K.B.: I’ve always wish there was like a word for that. Like, like Storyful or something like the idea of being like filled up with all the people that we love or we listen to that we are we are carrying with us. And I wonder if just right now we’re all holding so much suffering in what we hear on the news and friends and people, we find ourselves thinking about at 2:00 AM, and wondered, since you’re very practiced in the art of being Storyful, can you offer some advice to listeners who might feel like they’re just a bit too full of reality?
L.G.: I want to broaden the definition of reality because I think that people are saying reality is what we see on the news all the time and nothing else is real. What’s real is cooking a meal and enjoying it right now. What’s real is what’s equally real is playing a game with your kid, reading a good book, having a really deep conversation with a friend, virtually. That’s all reality, too. So I really think it’s important to distinguish between as we talk about our anxiety, productive anxiety and unproductive anxiety. Productive anxiety is being reasonably worried about something so that it motivates you to take action. So we are all reasonably worried about the Coronavirus, that we are social distancing, sheltering in place, washing our hands a million times a day, trying in my case, failing not to touch my face. You know, we’re taking those precautions because we’re worried. We should be. But then there’s unproductive anxiety, which is excessive rumination about something in the future that hasn’t happened yet and may never happen. And we call that catastrophizing. Futurizing or catastrophizing. Future tripping. So when we talk about what is reality, you can spend your whole day reading Coronavirus stories and watching the news and doing all that. But it’s not going to be productive anxiety because you’re already doing everything you need to do. So if you check the news once a day and you make sure you’re still, you know, the news changes to make sure that you’re doing what you need to be doing. That’s all you need. And then there’s the reality of here we are. We are sitting here having this conversation that is real. Here we are having a dance party in our house that is real.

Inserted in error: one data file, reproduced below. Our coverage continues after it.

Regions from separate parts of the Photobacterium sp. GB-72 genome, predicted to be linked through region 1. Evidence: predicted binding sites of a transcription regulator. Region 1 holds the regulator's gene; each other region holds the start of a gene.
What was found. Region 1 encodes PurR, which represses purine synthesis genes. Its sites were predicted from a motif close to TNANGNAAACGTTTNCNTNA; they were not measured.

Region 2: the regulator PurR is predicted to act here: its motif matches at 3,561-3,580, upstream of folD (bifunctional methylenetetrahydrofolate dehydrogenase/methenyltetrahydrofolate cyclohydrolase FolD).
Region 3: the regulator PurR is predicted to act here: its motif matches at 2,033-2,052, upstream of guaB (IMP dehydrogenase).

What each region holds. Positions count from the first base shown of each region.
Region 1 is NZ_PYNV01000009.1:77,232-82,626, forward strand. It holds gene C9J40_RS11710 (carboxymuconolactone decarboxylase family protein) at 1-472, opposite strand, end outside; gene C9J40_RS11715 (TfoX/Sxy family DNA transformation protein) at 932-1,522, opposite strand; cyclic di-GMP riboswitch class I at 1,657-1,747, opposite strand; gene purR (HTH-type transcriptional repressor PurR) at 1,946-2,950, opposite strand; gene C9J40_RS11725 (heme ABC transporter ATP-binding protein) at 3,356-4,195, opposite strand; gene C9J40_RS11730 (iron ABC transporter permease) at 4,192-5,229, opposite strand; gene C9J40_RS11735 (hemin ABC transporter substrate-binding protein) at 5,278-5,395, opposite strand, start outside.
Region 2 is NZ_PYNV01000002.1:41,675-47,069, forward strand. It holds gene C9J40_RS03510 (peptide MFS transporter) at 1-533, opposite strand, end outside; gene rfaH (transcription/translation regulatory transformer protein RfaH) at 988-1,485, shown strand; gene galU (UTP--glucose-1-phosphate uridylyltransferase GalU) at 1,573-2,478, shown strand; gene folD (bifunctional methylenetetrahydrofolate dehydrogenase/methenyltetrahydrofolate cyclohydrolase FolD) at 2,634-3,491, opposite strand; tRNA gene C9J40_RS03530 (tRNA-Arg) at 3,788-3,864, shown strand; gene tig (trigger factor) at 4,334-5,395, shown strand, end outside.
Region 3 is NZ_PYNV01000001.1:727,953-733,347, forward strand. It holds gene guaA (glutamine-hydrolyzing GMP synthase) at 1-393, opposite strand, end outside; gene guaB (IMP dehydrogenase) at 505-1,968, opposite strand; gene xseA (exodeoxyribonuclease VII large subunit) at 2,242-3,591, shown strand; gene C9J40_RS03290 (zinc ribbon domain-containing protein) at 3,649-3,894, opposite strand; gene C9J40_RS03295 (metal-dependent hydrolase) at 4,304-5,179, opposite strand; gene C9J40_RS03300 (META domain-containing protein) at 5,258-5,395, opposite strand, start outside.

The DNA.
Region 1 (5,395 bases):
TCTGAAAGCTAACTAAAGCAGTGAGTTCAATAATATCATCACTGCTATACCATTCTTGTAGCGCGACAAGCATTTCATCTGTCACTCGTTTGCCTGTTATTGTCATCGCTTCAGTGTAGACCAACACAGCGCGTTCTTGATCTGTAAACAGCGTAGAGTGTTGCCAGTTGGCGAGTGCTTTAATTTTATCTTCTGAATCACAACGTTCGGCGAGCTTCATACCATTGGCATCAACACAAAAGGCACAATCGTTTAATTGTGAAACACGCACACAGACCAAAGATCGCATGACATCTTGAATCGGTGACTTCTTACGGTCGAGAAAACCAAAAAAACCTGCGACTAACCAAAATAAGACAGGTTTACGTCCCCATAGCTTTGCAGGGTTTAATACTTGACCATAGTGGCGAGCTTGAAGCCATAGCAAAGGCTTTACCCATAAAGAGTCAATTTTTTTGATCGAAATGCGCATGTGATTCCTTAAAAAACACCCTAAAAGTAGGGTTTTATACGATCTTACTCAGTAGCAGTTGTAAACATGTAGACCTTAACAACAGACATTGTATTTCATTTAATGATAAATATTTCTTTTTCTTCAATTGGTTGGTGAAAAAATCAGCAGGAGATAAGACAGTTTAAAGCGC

KB: That’s so good Lori, that you’re widening the scope of like the experiences, because it’s it’s also those experiences that are going to carry us to be able to to do hard work, if that’s what we need to do.
L.G. Well, yeah, it reminds me, as we were talking about cancer. It reminds me of a different cancer patient that I had, and she was saying that when she had cancer, people were afraid to joke around her or to be joyful around her. People were like walking on eggshells around her because they felt like they always had to be very like doom and gloom around her are just very serious around her. You know, they couldn’t relate to her as a normal person who happens to have an answer.
K.B.: But how are you really?
L.G.: Right. Right. Exactly. And so she was saying it’s not like I’m going to forget that I have cancer. You know, like, don’t worry. Like, I won’t forget about it. It’s there. I don’t forget. I. I’m not having these, like, little brain farts where I pretend I don’t have cancer. But but that’s where the both and comes in. And I’m also like sometimes I’m on Twitter and I’m really enjoying it or sometimes like I’m taking a walk or I’m laughing with a friend or someone makes a really inappropriate joke, not about cancer, but like, you know, just in general, like like I’m still alive. Like I want to binge watch a TV show and talk about it. And we can talk about something that feels really different from the cancer.
K.B.: Yeah. You know, I when I got sick, I did start getting really hooked on absurdity as a way to sort of like cut through the noise of tragedy. So I had like, how do you like a recreation of gingerbread houses out of like a mega church, gingerbread houses that I would make kind of like gumdrops and whatever or I threw a lot of parties. Lately, I love my friends and I love what people are doing to just celebrate the absurd.
K.B.: I have a friend who’s doing Taylor Swift brackets. We have to sort of have the songs compete and then one at the end they’ll,they’ll have a dinner party and those costumes for her video or, you know, they’re putting together like choirs online or when one person flings out the window open every morning and just screams whatever is on her mind. And I I love it because I think you’re right. It gives us it like it gives us the whole range of being a person again when we get flattened and flattened.
L.G.: Right. What’s underneath all of these jokes is like, hey, this is my experience. Are you experiencing it, too? It connects us. And I think what we want to hear when we’re experiencing something that really makes us feel uncertain and kind of scared is we want to hear me, too.